Tuesday, July 8, 2014

We Have No Secrets: Carly Simon & Harry Connick, Jr.

Sometime in 1989 or 1990 I was a first year law student.  I would occasionally drive 2 hours to my cousin's suburban home in Morton Grove, IL, for some home cooking and face-time with my godson.  My departure from Notre Dame those weekends sealed my persona as an outsider in law school.  Nevertheless, I appreciated the escape (try living in a graduate dorm in the winter; it is the nadir of miseries).  My little cherub nephew, a warm living room, a clean and readily available washer and dryer to do my laundry in peace.  And HBO.  My cousin had premium cable and I was able to be a couch potato for a couple days.

One night I was flipping channels in his living room and I came across an intimate performance pairing Carly Simon and then-hot newcomer Harry Connick, Jr. (who had just put out the When Harry Met Sally soundtrack).  I watched what I could, perhaps the last 40 minutes or so, and found myself transfixed by Carly's beauty and talent.  This song never left my memory; the clapping hands providing the timekeeping, and Harry on double-bass.  The performance disappeared, evanescent, and I never saw it again.  Until I searched for it and found it on YouTube today.*  It is exactly as I remember it.

*In fact, I searched for it on the very same YouTube a few years ago, to no avail, so it's appearance, finally, is a nice turn of events.

Friday, December 27, 2013

Walter Cronkite's View of the 21st Century

I don't know if you realize it, I barely did, but we are fourteen years deep into the 21st Century.  At no time in my life have I felt like I lived in the future, but really at every point I in fact have.  Born in 1967 I am indubitably post-modern.

Especially from the Eighties on, I could've stopped, taken a breath, and looked around and said "this is science fiction I'm living in!"  First supersonic flight.  Remote controls.  Microwaves.  Power windows, power mirrors, and power antennas.  VCRs.  Then 24 hour news, 24 hour sports, 24 hour new wave music videos.  Desktop computers with the capacity to store half the information of the Encyclopedia Brittanica.  And it progressed from there.  Cellphones.  Laptops.  GPS.  Clones.  A black president (finally)!

But look at the view from the year I was born.  It all seems so quaint.

Tuesday, October 8, 2013

Magnus Walker: Early Porsche Aficionado and Life Architect

So everyone, especially the male of the species (which means bachelors and OnceWereBachelors), has a vision for their life formed early on, before the restraints of reason and common sense take hold.  If you were to ask boys what their ideal life would look like, I bet we can all speculate accurately about what answers we'd get.

"I want to grow up to be a man of adventure, who travels the world, fights evil, makes lots of money, has a jet plane. And my mom makes me brownies and my favorite spaghetti and meatballs everyday."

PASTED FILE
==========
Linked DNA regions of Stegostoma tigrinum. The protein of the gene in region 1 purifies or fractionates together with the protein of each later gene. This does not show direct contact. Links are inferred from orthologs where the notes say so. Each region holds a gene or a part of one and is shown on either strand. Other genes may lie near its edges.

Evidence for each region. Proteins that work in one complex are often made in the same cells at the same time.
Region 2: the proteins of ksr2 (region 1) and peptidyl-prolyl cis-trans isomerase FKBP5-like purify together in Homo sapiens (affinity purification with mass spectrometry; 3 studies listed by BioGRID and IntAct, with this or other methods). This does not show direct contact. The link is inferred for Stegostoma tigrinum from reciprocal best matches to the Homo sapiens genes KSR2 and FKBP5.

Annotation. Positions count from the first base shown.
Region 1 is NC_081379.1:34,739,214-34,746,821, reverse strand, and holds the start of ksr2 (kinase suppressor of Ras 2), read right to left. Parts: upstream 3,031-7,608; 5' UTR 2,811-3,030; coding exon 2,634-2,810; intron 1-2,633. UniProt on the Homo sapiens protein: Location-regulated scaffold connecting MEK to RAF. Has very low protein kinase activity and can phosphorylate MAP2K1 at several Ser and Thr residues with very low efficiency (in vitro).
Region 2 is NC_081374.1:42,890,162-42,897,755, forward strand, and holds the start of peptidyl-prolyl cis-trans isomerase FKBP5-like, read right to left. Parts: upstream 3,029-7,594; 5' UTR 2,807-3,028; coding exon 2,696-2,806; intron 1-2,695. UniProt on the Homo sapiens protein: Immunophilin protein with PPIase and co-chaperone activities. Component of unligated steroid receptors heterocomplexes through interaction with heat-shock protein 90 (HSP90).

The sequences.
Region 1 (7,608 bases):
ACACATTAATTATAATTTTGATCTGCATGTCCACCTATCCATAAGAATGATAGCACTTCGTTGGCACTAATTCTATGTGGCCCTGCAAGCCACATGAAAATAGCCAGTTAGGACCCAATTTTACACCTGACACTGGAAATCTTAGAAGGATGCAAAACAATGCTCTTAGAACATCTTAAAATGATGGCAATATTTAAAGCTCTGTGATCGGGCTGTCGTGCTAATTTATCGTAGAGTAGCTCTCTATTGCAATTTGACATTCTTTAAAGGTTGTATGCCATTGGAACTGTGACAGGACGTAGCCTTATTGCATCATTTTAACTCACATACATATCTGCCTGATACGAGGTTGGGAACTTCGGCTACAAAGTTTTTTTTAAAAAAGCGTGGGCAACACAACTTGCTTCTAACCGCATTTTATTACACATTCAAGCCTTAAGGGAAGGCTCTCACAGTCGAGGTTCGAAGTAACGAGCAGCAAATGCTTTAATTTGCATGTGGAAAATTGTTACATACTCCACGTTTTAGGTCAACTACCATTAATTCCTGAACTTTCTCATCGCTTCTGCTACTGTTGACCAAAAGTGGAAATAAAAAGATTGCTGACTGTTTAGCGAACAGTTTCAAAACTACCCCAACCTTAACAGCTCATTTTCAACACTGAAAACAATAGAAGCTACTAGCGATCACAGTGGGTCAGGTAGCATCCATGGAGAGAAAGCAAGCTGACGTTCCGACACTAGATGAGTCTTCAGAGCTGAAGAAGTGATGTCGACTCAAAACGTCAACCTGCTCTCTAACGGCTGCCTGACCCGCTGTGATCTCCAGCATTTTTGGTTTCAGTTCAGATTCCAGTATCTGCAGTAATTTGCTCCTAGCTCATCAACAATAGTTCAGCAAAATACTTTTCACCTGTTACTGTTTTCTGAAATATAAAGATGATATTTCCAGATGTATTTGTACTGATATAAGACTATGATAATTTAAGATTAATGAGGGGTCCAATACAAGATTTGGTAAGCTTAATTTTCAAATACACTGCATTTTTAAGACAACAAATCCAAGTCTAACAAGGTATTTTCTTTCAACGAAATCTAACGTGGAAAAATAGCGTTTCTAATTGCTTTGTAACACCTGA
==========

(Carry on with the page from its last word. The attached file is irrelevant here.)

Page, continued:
"I want to be a scientist who has his own lab and invents things that help the world."

"I want to live on an island with my friends and hunt and fish for food and surf and swim all day."

Whatever that vision is, it involves an element of freedom and desire to be left alone by others - perhaps grown ups - to write one's own script, to be an architect of one's life.  No one envisions a life with a mortgage, private school tuition, and high overhead.

I wonder if, when Magnus Walker was a young kid he said "I want to live in a large warehouse with tastefully wild furniture, and a tattooed bombshell for a wife.  I want to make that warehouse available to Hollywood to use in edgy movies and music videos.  And I want to take the fabulous amount of money I make doing that, and spend it on restoring or modifying dozens of early Porsche 911s.  And I want to not have to bathe or observe norms of male hygiene too much."

If so, his dream came true.  If you have an odd half hour of free time, and you like old cars and interesting living spaces, watch this.

Wednesday, September 18, 2013

"Oh no, Mr. Tate, he can't shoot!"

I can't believe that this blog -- about fathers, fatherhood, and especially now, for me, fathering alone -- has never ever considered Atticus Finch.  A widowed man who is a calm influence, letting his kids kick up a joyful, curious swirl around him.  A man who instructs not by lecture but by example.  A man who blesses his children with both his involvement as well as his absence.  A man whose character is revealed before his children's eyes over three summers in Maycomb, Alabama.

Here is my favorite scene of revelation, as portrayed in the Oscar winning 1962 movie:

So although Harper Lee's story is widely recognized as a meditation on American race relations, for me it is also about how to be a father (and, to a lesser extent, how to be a lawyer).  As part of my Canon, I keep a First Edition Library reproduction in my office, but I never refer to it.  It is only a touchstone, but like my law partner once said, it's a story he never wanted to end.  Fathering is a work in progress, and if one can keep examples like Atticus Finch in one's sights - even when one's glasses slip every now and then - the target will be hit often enough.